The prolific science-fiction writer inspired three decades' worth of SciFi films, but most, like Total Recall, depart wildly from his stories.
Paul Clement , prolific in high court arguments, reviews latest term.
MONTCALM — At the dawn of the 20th century, Mercer County was one of the most prolific coal mining counties in West Virginia.
Hobsbawm, known for his allegiance to the Communist Party, was prolific and widely read.
Marcus Dubose was a prolific scorer in junior college, and the East Tennessee State basketball team needs him to return to form.
Horseradish is a prolific perennial herb that adapts to all types of soil.
In 2012, no rapper was more prolific than 2 Chainz.
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In science:

The reactor is permanently rich with prolific amount of atoms whose nucleus is capable of emitting the neutrons. Therefore, the disturbance of the physical mechanism of nuclei decay with emission of delayed neutrons may result in a substantial change of neutron density.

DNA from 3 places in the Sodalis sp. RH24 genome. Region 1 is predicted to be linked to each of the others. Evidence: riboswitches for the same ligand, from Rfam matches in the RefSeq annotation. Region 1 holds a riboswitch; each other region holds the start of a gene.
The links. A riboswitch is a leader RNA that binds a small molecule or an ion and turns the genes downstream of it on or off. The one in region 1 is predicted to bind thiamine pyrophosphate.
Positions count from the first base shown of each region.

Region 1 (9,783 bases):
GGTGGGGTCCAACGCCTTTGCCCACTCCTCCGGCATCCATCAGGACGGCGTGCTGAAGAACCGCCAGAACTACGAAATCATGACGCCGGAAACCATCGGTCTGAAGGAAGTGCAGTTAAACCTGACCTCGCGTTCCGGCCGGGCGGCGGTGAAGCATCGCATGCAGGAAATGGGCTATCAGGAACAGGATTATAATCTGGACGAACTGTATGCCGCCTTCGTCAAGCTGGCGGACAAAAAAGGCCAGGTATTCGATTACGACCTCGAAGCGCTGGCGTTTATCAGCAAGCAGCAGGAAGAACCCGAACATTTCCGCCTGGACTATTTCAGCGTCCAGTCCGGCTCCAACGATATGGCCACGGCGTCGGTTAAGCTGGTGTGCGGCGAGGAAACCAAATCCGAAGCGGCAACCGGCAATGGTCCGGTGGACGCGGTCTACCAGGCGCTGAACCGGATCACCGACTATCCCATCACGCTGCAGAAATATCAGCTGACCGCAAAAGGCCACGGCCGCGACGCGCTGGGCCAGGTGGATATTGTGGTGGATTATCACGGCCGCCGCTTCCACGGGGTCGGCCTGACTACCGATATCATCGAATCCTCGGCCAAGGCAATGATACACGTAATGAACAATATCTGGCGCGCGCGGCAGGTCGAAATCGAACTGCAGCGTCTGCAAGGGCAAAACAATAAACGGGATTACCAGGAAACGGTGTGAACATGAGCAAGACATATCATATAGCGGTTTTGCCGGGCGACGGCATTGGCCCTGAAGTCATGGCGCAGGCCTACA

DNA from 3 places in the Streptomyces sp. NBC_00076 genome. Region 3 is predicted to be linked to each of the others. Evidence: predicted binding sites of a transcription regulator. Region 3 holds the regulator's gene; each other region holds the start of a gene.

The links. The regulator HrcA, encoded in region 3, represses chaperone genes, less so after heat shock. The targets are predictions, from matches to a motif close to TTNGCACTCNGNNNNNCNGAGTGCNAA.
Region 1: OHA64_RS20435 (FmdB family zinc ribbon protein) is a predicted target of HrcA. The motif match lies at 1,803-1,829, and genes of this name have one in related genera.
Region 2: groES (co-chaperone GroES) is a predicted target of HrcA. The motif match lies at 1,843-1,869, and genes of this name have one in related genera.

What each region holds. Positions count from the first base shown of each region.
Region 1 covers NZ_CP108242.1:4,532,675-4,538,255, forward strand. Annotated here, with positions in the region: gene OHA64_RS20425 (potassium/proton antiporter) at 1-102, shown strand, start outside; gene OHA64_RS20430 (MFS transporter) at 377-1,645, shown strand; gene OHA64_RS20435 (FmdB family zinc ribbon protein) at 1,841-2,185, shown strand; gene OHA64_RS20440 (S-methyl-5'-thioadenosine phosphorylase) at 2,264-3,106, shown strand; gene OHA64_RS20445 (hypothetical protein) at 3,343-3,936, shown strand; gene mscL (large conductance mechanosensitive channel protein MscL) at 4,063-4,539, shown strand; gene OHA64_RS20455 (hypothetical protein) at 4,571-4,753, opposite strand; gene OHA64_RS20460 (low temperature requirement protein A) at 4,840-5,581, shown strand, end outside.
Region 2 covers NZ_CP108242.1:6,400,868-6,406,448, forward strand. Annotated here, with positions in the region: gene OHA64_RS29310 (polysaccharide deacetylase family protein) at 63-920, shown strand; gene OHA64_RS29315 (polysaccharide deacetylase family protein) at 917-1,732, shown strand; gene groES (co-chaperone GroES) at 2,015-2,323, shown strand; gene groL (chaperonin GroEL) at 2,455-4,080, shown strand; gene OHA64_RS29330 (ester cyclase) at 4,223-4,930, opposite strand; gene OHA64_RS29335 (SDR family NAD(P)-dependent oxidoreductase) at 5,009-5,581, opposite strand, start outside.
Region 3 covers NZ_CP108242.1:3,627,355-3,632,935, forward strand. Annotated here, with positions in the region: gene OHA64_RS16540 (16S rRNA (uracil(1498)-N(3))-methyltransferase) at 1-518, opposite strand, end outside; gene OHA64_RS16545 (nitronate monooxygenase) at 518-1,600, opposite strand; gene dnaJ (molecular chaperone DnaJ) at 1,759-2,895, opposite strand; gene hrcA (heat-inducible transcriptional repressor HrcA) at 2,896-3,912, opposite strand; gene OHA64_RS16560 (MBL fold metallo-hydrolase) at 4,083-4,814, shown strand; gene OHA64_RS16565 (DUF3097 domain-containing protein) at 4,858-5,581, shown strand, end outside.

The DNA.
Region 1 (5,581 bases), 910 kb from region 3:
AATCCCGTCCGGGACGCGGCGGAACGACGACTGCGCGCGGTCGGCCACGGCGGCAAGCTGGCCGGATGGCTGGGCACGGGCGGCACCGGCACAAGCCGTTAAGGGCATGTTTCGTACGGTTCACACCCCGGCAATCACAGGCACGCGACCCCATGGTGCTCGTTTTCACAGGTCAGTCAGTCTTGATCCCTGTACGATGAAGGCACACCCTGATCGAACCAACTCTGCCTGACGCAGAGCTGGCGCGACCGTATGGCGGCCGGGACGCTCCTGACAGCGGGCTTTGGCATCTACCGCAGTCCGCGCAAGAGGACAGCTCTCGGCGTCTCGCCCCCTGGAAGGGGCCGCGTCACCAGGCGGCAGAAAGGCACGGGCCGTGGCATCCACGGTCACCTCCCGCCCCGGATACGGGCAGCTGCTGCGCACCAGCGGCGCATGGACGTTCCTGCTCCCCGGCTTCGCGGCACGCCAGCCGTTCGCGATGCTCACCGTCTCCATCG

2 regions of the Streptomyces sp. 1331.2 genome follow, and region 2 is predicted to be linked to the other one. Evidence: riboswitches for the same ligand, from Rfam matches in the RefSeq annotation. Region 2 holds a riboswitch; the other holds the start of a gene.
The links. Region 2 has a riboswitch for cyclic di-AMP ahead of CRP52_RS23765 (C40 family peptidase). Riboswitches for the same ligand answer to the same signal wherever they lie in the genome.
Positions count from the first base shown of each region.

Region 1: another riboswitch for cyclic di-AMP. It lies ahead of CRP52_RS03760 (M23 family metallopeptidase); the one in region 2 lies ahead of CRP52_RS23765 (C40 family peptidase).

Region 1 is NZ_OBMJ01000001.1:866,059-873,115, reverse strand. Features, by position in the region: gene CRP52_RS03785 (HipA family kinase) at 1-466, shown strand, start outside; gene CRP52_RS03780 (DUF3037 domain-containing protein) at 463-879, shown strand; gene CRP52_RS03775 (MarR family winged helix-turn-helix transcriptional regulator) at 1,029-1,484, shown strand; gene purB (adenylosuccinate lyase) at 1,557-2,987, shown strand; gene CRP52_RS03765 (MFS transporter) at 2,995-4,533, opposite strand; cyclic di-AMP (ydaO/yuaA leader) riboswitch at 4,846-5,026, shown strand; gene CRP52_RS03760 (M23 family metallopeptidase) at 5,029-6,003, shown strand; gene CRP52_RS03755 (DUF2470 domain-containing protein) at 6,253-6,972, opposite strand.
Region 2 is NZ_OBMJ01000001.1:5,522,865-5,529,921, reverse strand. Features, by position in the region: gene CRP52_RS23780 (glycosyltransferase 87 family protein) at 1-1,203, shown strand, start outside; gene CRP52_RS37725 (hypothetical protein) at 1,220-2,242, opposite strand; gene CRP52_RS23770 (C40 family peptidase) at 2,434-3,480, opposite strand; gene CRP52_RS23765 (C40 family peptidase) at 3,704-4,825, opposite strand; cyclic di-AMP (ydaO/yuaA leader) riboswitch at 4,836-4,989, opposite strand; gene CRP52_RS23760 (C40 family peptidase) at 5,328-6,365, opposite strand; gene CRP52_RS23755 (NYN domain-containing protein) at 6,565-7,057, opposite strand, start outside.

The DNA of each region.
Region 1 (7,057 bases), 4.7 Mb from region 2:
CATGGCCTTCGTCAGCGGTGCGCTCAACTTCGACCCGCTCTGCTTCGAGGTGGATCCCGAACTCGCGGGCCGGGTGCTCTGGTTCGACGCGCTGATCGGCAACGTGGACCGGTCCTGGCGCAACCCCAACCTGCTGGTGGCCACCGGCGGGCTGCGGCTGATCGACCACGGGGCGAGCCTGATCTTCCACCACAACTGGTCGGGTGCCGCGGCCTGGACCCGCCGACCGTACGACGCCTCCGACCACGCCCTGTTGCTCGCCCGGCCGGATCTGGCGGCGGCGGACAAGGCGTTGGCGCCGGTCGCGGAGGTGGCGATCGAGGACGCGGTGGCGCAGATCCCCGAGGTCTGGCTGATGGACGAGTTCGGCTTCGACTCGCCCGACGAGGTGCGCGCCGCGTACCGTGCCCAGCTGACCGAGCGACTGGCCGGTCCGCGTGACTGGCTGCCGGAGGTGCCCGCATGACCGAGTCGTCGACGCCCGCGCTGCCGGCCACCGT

On the possible physical mechanism of Chernobyl catastrophe and the unsoundness of official conclusion
Research in time series (TS) has been very prolific in the last decade.
XQ2P: Efficient XQuery P2P Time Series Processing
The large acceptance of the STAR detector makes it suitable for reconstructing the hadronic jets that are prolifically produced in high-pT processes.
Spin Physics with the STAR detector
Overconfidence in human activity is prolific; research shows that in relatively complex problems, humans are consistently overconfident.
Exploring Human Factors in Spreadsheet Development
Oct-3/4 maintains the proliferative embryonic stem cell state via specific binding to a variant octamer sequence in the regulatory region of the UTF1 locus.